When you're in the process of buying real estate, an attorney, lender or title company usually initiates a title search to check for issues with your new property's title that could complicate your ownership rights later on. However, while your new property's title might appear clear after the search, issues like disputes over ownership, encroachment and unpaid debts can arise after the closing of the real estate transaction and put your financial health and even ownership of the property at risk.
When you purchase title insurance it helps offset this risk for both you as the new owner and the mortgage lender, since title insurance covers title issues and offers financial protection during and even after you own the property. Use this guide to better understand how title insurance works, why you need title insurance as a borrower, the different types of title insurance and how you can obtain an owner's policy.
Read More: Buying a Home: The Process
Introduction to Title Defects
Several types of title problems can arise even long after you've signed the closing papers and moved your family into your new home. In some situations, the public records that the title search company checked to report a clear title may have had errors in them, may have not been filed properly or could have been complete forgeries. Your new property could also have an issue such as an illegal deed that raises claims about ownership or an unknown lien against the previous owner that has a debt collector asking you for the money as the current owner.
Other common types of title defects deal with finding out some other person or people believe they have a claim on your purchased property. For example, a family member of a deceased past owner might make a claim on the home, or you could find out that an encumbrance exists where a bank has a claim from a prior mortgage loan. In rare cases, the person who sold you the home might've been an impersonator and not had actual ownership of the property, and thus they didn't have the legal ability to transfer it to you.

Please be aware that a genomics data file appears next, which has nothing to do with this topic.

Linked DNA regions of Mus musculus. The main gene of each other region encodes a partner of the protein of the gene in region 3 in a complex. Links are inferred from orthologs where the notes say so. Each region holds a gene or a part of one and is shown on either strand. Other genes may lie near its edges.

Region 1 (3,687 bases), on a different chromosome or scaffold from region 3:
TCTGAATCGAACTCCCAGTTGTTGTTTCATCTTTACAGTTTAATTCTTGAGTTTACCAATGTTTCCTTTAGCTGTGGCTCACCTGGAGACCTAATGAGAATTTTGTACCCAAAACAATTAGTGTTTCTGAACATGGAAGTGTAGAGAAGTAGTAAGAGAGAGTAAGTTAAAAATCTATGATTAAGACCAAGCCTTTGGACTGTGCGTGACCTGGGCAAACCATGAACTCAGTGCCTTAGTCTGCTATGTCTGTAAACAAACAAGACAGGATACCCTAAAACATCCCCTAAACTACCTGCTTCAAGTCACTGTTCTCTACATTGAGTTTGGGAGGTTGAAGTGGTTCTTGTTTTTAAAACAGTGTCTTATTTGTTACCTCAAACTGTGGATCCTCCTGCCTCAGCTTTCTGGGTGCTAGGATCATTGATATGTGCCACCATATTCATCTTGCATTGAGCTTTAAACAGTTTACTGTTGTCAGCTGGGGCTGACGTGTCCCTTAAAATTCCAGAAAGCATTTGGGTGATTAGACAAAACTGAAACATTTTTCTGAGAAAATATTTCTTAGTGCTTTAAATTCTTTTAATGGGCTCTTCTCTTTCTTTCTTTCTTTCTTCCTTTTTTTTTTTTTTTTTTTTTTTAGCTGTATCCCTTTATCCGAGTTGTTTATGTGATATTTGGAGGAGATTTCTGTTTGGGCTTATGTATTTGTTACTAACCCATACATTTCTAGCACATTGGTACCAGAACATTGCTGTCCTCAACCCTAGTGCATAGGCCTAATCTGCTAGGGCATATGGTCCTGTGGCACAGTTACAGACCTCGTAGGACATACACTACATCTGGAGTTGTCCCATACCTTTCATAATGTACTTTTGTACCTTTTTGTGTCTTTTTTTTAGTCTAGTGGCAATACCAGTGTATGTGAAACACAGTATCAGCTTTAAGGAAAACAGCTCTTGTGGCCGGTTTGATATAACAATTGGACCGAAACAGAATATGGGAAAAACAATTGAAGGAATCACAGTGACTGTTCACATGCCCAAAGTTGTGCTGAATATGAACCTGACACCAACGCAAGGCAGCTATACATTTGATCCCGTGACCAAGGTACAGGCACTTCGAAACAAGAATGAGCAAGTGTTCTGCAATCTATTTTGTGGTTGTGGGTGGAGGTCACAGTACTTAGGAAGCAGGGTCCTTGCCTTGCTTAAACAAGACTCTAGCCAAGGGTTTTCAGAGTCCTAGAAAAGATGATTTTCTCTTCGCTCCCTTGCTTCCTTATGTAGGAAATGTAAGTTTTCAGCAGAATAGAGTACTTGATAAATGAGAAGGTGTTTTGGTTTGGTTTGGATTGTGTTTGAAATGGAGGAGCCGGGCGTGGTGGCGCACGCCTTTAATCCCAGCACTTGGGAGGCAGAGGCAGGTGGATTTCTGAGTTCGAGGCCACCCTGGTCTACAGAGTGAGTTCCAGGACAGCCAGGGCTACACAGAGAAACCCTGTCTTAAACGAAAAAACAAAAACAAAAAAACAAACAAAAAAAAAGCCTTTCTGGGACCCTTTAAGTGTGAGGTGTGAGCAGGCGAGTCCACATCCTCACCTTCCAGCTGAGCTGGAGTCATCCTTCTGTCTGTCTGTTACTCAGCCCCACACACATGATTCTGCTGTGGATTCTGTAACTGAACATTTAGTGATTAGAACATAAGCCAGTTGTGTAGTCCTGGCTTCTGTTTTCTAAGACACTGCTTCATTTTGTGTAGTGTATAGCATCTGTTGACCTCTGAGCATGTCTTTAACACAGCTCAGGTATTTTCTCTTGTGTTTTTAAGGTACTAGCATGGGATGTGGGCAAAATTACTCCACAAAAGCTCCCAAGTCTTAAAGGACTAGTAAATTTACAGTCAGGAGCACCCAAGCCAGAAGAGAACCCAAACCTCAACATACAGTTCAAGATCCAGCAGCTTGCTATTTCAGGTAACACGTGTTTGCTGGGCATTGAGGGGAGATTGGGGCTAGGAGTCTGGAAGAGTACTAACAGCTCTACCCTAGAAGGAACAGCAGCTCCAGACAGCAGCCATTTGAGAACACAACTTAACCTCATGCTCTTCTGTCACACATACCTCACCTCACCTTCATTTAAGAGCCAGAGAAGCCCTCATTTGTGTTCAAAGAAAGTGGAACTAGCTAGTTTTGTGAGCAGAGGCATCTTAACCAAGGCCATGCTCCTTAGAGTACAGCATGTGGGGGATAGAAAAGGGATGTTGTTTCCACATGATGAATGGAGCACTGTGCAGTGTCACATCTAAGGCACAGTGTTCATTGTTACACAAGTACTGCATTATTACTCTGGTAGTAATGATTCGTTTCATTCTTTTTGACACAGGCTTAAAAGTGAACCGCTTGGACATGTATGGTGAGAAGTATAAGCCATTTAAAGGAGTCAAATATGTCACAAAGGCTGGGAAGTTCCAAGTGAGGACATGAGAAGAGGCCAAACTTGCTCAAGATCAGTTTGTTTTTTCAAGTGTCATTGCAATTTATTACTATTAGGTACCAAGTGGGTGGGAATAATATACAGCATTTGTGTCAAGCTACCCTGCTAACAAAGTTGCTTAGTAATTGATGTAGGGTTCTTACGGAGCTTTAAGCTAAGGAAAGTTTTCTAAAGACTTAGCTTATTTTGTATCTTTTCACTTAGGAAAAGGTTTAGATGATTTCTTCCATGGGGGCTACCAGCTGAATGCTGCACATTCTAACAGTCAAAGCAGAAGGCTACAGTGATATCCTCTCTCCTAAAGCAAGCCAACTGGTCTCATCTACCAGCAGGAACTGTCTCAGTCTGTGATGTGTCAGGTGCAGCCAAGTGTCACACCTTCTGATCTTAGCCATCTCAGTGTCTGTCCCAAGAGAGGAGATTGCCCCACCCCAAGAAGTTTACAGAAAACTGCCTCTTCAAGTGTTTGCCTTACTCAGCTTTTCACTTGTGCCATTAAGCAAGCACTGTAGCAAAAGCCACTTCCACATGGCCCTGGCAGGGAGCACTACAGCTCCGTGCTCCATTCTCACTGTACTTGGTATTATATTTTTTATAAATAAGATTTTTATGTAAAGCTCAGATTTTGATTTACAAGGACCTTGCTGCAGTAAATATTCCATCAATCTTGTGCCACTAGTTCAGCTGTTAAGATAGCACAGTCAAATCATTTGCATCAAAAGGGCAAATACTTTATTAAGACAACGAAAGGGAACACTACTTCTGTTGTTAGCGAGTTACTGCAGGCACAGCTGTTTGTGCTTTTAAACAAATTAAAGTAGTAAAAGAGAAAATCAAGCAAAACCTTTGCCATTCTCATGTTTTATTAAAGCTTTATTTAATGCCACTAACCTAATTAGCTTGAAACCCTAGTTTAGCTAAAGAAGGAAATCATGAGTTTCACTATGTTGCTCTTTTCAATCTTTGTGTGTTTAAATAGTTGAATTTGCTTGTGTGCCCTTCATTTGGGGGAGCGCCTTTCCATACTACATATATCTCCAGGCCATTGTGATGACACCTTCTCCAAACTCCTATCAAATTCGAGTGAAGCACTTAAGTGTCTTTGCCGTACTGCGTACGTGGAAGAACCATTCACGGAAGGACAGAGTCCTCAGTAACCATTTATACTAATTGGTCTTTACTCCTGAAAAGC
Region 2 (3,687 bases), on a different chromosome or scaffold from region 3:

You can also experience title problems that lead to questions over your use of all or part of the land. For example, there may be an easement that gives a third party access to your property or errors with a property survey that could mean your neighbor has a claim on some of your land.
Read More: How to Overcome a Clouded Title
What Is Title Insurance?
Available both for the lender and owner, a title insurance policy protects against the many title defects possible so that both parties don't lose financially if a claim arises after you have the property's deed. While the title search usually discovers issues, that doesn't mean there aren't hidden problems now or later after you become the owner. The title insurance policy will take over for such issues so that investments stay protected.
A title insurance policy specifies a level of coverage that can range from a standard plan covering basic title issues like public record errors and lack of disclosure to a more comprehensive plan that handles off-record issues, survey errors and post-policy risks. You incur the cost for title insurance at closing and pay a one-time premium. The cost usually is based on your new property's value and any state regulations that control pricing.
Lender's vs. Owner's Title Insurance
Lender's title insurance is a requirement for getting the mortgage, as its purpose is to protect your lender from losing the money loaned to you if a title issue like an unknown lien arises. This kind of policy doesn't cover non-loan-related issues like disputes over use of the land, so it doesn't offer you any protection for your home's equity either. The amount of the lender's policy for title insurance coverage is usually for the home loan amount.
The owner's title insurance policy, on the other hand, is optional but highly recommended due to the risks of going without it and having an unexpected title problem come up later. It usually covers the home's purchase price, and unlike the lender's title insurance policy, it protects you from the array of title issues that affect both ownership and use of your property. For the most protection as a homeowner, you can consider going with comprehensive coverage.
Exploring Reasons for Title Insurance